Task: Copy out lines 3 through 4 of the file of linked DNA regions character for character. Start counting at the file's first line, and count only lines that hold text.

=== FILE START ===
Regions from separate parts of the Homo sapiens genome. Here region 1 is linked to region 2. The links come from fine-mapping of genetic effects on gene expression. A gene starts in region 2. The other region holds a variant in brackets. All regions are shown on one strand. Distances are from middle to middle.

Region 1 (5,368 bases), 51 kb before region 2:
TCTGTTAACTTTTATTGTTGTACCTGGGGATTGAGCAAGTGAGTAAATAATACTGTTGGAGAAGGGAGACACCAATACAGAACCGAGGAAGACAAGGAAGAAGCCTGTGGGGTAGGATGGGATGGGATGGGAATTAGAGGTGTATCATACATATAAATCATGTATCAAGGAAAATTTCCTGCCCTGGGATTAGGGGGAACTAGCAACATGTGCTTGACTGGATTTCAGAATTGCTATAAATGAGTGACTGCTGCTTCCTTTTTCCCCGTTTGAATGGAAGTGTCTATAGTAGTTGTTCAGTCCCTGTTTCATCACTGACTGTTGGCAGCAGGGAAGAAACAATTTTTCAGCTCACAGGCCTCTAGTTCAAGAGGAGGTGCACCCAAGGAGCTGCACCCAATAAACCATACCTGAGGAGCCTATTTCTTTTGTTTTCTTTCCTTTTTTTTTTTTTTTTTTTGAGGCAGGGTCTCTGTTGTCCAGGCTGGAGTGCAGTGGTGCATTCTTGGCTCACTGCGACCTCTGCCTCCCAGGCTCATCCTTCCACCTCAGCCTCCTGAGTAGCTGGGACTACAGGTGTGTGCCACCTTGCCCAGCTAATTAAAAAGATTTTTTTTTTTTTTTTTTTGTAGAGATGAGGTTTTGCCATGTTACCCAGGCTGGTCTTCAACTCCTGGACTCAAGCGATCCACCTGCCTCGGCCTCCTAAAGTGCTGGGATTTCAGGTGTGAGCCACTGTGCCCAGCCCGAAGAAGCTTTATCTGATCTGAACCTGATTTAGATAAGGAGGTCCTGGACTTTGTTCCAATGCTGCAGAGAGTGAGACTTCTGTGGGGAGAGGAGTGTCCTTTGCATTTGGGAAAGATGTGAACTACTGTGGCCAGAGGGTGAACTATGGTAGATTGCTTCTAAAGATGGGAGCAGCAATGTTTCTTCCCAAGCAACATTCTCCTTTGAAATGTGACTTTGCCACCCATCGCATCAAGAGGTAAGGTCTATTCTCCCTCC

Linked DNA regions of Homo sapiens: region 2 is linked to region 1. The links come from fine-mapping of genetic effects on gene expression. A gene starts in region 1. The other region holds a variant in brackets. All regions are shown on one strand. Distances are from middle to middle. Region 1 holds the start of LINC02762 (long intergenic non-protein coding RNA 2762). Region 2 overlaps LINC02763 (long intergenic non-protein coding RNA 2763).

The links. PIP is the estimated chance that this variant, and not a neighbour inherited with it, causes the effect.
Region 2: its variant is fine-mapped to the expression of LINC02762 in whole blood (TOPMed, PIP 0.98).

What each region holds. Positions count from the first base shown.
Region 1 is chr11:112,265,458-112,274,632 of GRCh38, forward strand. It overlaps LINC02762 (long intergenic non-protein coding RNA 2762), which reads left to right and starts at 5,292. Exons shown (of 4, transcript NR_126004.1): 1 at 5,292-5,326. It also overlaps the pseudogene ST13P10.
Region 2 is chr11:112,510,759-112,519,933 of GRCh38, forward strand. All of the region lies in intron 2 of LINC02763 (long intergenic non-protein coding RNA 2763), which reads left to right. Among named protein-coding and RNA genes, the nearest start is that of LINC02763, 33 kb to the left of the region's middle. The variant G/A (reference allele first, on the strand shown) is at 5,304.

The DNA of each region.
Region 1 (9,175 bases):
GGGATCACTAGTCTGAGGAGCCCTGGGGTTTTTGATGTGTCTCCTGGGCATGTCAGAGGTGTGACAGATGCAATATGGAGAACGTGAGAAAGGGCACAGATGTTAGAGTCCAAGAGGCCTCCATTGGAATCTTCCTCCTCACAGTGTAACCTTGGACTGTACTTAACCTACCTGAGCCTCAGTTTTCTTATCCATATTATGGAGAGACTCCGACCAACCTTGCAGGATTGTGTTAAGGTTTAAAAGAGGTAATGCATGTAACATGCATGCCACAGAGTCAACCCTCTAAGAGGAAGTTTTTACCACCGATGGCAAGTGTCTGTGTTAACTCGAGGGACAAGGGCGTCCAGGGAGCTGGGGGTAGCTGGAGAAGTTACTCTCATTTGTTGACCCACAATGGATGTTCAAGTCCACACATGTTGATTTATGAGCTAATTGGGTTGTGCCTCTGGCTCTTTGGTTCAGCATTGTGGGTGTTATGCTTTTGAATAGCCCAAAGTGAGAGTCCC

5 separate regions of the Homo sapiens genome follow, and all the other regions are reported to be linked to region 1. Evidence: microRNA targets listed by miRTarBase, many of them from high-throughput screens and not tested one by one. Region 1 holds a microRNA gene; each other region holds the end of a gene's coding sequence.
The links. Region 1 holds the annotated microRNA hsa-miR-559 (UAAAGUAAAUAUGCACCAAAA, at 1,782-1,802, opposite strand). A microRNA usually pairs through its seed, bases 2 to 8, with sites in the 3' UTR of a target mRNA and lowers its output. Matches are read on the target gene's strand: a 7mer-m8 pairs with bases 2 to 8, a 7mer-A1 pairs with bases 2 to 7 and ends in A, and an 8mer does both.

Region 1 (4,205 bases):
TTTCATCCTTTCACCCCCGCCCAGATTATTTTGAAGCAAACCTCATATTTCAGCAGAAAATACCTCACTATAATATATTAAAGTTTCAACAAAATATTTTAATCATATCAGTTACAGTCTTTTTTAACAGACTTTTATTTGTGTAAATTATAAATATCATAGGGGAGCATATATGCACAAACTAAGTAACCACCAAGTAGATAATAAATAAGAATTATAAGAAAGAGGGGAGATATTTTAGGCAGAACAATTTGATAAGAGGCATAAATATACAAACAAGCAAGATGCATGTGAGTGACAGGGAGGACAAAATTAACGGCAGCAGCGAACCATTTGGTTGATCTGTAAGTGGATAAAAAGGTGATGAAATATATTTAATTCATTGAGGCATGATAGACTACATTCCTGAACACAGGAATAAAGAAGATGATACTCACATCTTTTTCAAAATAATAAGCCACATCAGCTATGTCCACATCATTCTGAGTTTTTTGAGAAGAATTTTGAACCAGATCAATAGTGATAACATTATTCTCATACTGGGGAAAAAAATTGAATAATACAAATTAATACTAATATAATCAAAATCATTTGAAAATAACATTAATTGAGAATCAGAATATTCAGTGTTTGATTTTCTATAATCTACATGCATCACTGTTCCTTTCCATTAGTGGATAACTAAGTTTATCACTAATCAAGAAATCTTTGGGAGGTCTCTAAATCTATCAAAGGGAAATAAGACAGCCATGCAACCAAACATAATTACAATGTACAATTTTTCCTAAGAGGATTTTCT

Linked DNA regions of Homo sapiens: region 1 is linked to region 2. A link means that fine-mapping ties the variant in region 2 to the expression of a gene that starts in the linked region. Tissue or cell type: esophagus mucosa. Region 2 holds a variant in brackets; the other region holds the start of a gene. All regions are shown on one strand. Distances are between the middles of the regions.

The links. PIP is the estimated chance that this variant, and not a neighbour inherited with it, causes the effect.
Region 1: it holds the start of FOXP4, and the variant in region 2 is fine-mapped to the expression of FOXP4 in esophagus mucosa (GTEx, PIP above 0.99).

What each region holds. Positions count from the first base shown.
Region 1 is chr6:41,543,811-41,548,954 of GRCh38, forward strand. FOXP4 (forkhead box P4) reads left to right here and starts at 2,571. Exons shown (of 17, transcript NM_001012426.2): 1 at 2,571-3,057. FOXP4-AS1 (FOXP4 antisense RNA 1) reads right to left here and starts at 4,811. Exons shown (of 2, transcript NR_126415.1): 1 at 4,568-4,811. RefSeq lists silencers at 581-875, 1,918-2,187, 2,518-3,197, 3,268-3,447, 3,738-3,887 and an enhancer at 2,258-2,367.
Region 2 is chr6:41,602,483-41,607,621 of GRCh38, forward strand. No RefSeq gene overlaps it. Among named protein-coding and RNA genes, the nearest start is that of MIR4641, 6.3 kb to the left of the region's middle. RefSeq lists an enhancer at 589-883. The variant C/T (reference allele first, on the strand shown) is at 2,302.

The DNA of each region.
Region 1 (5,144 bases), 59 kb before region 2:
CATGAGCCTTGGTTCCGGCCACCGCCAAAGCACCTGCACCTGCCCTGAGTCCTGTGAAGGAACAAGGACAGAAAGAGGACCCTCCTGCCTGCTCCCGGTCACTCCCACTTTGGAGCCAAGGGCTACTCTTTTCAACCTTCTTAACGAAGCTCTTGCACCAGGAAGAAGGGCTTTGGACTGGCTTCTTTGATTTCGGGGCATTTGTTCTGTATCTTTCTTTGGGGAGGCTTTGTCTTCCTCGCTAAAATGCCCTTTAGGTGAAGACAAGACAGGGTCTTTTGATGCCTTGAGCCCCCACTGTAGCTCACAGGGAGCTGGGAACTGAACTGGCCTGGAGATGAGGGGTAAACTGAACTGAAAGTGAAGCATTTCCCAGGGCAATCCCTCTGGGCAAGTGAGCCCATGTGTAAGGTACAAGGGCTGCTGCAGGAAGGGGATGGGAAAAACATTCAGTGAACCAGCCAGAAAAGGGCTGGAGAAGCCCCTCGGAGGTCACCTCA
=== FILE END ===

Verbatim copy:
TCTGTTAACTTTTATTGTTGTACCTGGGGATTGAGCAAGTGAGTAAATAATACTGTTGGAGAAGGGAGACACCAATACAGAACCGAGGAAGACAAGGAAGAAGCCTGTGGGGTAGGATGGGATGGGATGGGAATTAGAGGTGTATCATACATATAAATCATGTATCAAGGAAAATTTCCTGCCCTGGGATTAGGGGGAACTAGCAACATGTGCTTGACTGGATTTCAGAATTGCTATAAATGAGTGACTGCTGCTTCCTTTTTCCCCGTTTGAATGGAAGTGTCTATAGTAGTTGTTCAGTCCCTGTTTCATCACTGACTGTTGGCAGCAGGGAAGAAACAATTTTTCAGCTCACAGGCCTCTAGTTCAAGAGGAGGTGCACCCAAGGAGCTGCACCCAATAAACCATACCTGAGGAGCCTATTTCTTTTGTTTTCTTTCCTTTTTTTTTTTTTTTTTTTGAGGCAGGGTCTCTGTTGTCCAGGCTGGAGTGCAGTGGTGCATTCTTGGCTCACTGCGACCTCTGCCTCCCAGGCTCATCCTTCCACCTCAGCCTCCTGAGTAGCTGGGACTACAGGTGTGTGCCACCTTGCCCAGCTAATTAAAAAGATTTTTTTTTTTTTTTTTTTGTAGAGATGAGGTTTTGCCATGTTACCCAGGCTGGTCTTCAACTCCTGGACTCAAGCGATCCACCTGCCTCGGCCTCCTAAAGTGCTGGGATTTCAGGTGTGAGCCACTGTGCCCAGCCCGAAGAAGCTTTATCTGATCTGAACCTGATTTAGATAAGGAGGTCCTGGACTTTGTTCCAATGCTGCAGAGAGTGAGACTTCTGTGGGGAGAGGAGTGTCCTTTGCATTTGGGAAAGATGTGAACTACTGTGGCCAGAGGGTGAACTATGGTAGATTGCTTCTAAAGATGGGAGCAGCAATGTTTCTTCCCAAGCAACATTCTCCTTTGAAATGTGACTTTGCCACCCATCGCATCAAGAGGTAAGGTCTATTCTCCCTCC

Linked DNA regions of Homo sapiens: region 2 is linked to region 1. The links come from fine-mapping of genetic effects on gene expression. A gene starts in region 1. The other region holds a variant in brackets. All regions are shown on one strand. Distances are from middle to middle. Region 1 holds the start of LINC02762 (long intergenic non-protein coding RNA 2762). Region 2 overlaps LINC02763 (long intergenic non-protein coding RNA 2763).